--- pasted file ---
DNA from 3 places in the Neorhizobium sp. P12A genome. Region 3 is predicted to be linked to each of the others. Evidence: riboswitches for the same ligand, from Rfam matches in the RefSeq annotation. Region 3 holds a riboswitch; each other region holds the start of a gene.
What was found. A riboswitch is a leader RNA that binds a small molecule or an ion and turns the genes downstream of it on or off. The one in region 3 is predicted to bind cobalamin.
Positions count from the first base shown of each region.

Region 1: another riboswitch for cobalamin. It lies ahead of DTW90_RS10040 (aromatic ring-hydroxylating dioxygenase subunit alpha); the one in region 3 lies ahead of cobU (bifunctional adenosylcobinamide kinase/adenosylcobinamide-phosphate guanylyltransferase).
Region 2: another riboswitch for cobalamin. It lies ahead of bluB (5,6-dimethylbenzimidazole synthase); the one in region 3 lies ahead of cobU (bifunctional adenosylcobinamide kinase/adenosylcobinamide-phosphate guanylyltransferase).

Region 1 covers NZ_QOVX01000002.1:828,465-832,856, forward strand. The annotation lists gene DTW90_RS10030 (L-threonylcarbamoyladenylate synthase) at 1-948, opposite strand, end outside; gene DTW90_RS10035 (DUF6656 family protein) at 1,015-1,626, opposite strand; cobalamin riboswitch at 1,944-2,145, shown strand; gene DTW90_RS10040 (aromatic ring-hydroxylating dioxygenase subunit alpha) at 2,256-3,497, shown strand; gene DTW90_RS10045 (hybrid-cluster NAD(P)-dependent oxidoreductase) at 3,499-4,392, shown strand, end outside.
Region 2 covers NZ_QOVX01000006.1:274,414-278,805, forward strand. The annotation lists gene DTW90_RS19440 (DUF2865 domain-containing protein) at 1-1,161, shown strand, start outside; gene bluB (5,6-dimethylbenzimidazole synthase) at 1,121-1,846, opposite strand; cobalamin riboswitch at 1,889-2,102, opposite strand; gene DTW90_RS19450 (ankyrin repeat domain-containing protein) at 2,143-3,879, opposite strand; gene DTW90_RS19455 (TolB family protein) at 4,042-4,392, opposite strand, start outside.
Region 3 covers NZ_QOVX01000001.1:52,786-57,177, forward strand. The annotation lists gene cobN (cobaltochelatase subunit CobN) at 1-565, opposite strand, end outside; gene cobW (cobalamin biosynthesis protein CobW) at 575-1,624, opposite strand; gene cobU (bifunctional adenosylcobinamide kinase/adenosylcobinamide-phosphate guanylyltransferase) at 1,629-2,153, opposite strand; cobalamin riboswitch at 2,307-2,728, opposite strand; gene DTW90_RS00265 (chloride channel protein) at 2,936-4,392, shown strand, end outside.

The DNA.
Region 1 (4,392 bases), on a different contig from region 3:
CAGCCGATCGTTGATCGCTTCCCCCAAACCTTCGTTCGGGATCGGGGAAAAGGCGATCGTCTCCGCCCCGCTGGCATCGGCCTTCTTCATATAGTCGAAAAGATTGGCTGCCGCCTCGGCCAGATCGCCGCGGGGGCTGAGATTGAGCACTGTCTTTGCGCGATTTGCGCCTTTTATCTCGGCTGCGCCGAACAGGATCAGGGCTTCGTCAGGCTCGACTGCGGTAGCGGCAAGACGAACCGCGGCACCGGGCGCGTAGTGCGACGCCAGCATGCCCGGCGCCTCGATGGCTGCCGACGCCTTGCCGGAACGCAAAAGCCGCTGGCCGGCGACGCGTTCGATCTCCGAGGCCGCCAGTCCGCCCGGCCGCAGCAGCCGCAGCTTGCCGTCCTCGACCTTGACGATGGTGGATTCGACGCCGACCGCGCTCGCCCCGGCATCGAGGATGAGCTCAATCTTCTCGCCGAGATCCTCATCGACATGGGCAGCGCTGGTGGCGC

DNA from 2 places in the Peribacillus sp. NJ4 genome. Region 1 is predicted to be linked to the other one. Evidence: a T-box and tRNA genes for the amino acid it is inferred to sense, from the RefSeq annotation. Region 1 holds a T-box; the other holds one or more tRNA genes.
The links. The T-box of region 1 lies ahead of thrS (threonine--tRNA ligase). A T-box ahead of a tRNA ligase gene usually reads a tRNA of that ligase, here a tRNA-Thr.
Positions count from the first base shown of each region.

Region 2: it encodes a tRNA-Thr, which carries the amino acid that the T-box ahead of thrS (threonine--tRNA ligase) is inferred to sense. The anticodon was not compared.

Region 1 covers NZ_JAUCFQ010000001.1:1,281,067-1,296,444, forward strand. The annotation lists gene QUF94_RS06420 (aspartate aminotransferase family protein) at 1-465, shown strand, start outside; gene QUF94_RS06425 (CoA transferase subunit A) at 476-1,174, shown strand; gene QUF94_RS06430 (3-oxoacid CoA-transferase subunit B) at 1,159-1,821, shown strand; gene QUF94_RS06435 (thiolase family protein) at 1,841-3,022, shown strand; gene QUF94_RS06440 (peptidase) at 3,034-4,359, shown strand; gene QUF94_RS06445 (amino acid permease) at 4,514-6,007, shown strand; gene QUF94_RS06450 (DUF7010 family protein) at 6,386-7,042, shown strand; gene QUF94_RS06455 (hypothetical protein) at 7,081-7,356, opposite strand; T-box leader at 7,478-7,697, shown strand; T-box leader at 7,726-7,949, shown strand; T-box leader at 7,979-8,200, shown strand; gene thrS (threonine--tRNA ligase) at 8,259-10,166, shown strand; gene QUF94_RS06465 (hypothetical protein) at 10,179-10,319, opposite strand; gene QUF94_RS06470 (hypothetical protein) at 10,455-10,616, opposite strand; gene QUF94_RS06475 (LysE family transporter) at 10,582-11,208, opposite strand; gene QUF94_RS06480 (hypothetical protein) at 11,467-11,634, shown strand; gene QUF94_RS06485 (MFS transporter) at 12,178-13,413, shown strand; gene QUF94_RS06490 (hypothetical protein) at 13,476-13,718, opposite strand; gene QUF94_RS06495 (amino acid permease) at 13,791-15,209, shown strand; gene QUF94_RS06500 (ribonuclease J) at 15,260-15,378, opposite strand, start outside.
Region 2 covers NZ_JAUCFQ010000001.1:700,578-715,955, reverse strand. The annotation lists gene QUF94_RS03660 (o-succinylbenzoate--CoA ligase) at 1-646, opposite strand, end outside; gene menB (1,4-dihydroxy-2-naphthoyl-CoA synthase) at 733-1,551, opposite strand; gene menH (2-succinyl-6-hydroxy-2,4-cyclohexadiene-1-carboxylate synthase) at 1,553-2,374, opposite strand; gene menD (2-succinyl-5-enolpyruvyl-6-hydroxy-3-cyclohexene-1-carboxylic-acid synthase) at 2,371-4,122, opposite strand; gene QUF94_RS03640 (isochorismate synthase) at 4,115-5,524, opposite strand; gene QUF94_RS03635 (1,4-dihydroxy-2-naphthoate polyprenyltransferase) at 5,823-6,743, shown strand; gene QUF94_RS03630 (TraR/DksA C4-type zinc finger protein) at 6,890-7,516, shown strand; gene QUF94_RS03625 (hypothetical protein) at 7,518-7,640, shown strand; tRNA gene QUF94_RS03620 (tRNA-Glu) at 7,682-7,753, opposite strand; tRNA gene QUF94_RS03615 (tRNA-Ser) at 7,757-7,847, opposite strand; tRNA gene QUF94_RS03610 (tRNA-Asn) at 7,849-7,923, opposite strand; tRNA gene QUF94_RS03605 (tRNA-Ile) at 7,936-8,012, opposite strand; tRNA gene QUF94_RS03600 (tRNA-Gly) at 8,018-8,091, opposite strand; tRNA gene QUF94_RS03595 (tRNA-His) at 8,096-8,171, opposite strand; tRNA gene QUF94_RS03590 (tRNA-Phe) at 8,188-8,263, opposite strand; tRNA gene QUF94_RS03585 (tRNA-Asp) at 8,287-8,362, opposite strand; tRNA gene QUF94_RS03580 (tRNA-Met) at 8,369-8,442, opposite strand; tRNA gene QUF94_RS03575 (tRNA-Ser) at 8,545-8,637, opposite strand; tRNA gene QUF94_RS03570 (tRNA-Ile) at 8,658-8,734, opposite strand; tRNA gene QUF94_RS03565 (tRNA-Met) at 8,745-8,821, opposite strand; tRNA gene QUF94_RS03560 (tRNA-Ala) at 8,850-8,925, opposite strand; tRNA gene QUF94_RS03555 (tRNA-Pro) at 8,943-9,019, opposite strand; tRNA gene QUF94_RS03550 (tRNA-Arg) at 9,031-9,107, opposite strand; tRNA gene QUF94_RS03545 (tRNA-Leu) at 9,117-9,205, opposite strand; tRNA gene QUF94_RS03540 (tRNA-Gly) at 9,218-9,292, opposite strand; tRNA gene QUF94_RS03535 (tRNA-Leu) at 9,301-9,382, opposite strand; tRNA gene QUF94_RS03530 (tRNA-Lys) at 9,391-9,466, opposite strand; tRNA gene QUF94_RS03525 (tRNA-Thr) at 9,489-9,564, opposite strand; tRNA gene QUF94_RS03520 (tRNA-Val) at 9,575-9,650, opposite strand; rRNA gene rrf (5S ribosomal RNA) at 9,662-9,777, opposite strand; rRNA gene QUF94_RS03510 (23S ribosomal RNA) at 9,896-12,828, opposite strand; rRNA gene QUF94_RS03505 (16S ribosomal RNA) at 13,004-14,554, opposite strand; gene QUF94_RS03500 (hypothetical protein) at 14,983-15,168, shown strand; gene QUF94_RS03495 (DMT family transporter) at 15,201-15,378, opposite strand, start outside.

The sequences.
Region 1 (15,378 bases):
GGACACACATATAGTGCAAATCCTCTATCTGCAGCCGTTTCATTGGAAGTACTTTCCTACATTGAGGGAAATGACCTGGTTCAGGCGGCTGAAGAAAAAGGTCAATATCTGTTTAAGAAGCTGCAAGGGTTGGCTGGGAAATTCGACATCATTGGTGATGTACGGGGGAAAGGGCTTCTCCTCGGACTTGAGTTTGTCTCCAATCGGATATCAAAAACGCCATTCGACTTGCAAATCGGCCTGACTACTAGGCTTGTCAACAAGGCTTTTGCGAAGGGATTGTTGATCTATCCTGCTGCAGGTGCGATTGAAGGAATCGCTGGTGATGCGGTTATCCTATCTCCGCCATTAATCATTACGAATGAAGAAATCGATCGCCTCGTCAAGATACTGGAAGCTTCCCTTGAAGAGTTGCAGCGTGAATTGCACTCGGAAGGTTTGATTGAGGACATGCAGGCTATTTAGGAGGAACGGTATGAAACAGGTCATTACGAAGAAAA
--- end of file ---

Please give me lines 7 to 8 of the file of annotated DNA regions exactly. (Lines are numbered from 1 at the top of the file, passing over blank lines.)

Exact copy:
Region 2 covers NZ_QOVX01000006.1:274,414-278,805, forward strand. The annotation lists gene DTW90_RS19440 (DUF2865 domain-containing protein) at 1-1,161, shown strand, start outside; gene bluB (5,6-dimethylbenzimidazole synthase) at 1,121-1,846, opposite strand; cobalamin riboswitch at 1,889-2,102, opposite strand; gene DTW90_RS19450 (ankyrin repeat domain-containing protein) at 2,143-3,879, opposite strand; gene DTW90_RS19455 (TolB family protein) at 4,042-4,392, opposite strand, start outside.
Region 3 covers NZ_QOVX01000001.1:52,786-57,177, forward strand. The annotation lists gene cobN (cobaltochelatase subunit CobN) at 1-565, opposite strand, end outside; gene cobW (cobalamin biosynthesis protein CobW) at 575-1,624, opposite strand; gene cobU (bifunctional adenosylcobinamide kinase/adenosylcobinamide-phosphate guanylyltransferase) at 1,629-2,153, opposite strand; cobalamin riboswitch at 2,307-2,728, opposite strand; gene DTW90_RS00265 (chloride channel protein) at 2,936-4,392, shown strand, end outside.